Traditions & Transgressions: Art Jewelry at SOFA NEW YORK 2011
- NEW YORK, New York
- March 01, 2011
Art jewelry has always been a popular collecting category at SOFA NEW YORK, and this year certainly won’t disappoint. Visitors will be intrigued to see a variety of alternative materials, such as antlers, shells, plastics, and mixed-media alongside precious metals and gemstones. Here are some of the highlights, from galleries around the world:
Represented at SOFA NEW YORK by Ornamentum, Hudson, NY
Jennifer Trask has an M.F.A. in metalsmithing from the State University of New York at New Paltz. Inspired by man’s effect on nature, Trask uses salvageable materials like pre-ban ivory, antlers, gold and palladium to create fantastical botanical arrangements. Trask says her “recycled materials address the uncomfortable distance we have created from nature itself. The references are specific, biological and metaphoric...Beauty is great, but I’m more interested in getting people to look at the unusual.” Jennifer Trask will also be a speaker in the SOFA NEW YORK 2011 Lecture Series.
Represented at SOFA NEW YORK by Contemporary Applied Arts, London, UK
Zoe Arnold graduated in 2003 from Central Saint Martins College of Art and Design of the University of the Arts London. Arnold says,“I don’t particularly like being described as a jeweler, simply because most peoples’ perceptions of what a jeweler is, or does, are completely wrong in relation to my work. I do make jewelry, but I write poetry, short stories, make automata, and larger more sculptural works. In the past an artist would have had many strings to their bow, but now society likes to file us under comfortable titles, and these don’t always fit.”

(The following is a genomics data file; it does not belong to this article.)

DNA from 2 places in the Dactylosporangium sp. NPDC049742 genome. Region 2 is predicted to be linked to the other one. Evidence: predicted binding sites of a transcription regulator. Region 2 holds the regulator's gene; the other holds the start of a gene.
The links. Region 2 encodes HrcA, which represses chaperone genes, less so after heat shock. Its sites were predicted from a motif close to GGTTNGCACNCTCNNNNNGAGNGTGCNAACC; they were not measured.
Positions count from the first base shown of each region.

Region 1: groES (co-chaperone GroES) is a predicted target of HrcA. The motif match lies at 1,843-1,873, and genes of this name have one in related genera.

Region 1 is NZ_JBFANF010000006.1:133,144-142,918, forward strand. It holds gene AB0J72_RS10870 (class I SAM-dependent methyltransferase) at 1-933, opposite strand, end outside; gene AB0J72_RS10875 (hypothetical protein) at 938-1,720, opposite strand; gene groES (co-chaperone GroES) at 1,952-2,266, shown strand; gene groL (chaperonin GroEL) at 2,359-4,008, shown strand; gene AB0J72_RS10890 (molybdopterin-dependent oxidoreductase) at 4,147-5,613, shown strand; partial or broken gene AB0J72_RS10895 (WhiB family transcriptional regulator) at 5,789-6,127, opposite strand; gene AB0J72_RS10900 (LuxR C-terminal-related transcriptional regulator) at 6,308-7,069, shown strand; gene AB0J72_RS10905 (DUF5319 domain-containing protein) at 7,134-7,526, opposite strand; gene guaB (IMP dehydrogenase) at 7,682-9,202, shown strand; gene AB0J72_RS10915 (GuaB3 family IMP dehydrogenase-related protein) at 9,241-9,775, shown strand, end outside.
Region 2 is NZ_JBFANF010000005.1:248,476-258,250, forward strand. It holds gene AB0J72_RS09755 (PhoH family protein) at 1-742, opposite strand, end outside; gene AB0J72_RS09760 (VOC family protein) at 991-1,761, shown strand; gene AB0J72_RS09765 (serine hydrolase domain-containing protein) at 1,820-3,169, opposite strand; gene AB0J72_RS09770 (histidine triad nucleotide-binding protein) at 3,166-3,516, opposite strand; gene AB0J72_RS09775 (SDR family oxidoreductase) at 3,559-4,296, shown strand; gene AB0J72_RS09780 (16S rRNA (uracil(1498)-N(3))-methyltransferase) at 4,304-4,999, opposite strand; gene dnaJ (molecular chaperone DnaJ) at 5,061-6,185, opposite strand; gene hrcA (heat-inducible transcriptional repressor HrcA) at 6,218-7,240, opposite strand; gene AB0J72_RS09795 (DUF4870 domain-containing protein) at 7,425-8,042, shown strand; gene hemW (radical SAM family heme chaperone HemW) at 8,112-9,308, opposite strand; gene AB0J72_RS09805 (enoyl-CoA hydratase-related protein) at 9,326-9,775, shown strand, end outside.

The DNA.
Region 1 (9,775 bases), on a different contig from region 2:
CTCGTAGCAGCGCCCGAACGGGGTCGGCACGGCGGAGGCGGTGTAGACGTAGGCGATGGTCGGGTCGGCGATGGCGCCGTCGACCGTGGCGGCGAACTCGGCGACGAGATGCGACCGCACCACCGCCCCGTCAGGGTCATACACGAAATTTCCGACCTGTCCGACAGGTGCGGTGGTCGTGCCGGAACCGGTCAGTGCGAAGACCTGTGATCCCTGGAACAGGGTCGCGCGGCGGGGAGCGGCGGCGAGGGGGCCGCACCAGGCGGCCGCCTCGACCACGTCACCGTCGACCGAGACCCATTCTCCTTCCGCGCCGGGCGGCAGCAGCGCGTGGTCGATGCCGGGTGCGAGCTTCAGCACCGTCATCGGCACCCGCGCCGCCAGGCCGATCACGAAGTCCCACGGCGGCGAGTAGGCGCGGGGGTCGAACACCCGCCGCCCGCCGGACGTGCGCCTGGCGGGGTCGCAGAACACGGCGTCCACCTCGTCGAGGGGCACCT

Represented at SOFA NEW YORK by Charon Kransen Arts, New York, NY
For Holland’s Ralph Bakker, jewels and precious metals, with all their traditions and connotations are the concept of his work. He says, “Of great importance are archetypical forms of jewelry; I can be fascinated by a plain linkchain. Mere circles creating a picture and function that cannot be improved, form and function intertwined…It is of no importance to me whether the piece of jewelry I made
exceeds boundaries. My aim is to make a good piece of jewelry and whether it is defined as art is up to others... I search (for) answers to questions I cannot or will not ask myself, hoping that my jewelry can show me both the questions and the answers.”
Represented at SOFA NEW YORK by Gallery S O, London, UK
Born in Switzerland and trained as a goldsmith in Munich, Germany, Otto Künzli is one of the most provocative and influential jewelers of the post-War era. A student of the renowned German jeweler Hermann Jünger, Künzli eventually succeeded Jünger as director of the jewelry department at the Akademie der Bildenden Künste, Munich, where he has taught since 1991. Zunzli speaks of his “interest in geometric shapes - dots, straight, curved or bent lines, circles, triangles, and squares, in both their two- and threedimensional versions, (to see) how far I could take the minimalization of geometric shapes as jewelry.”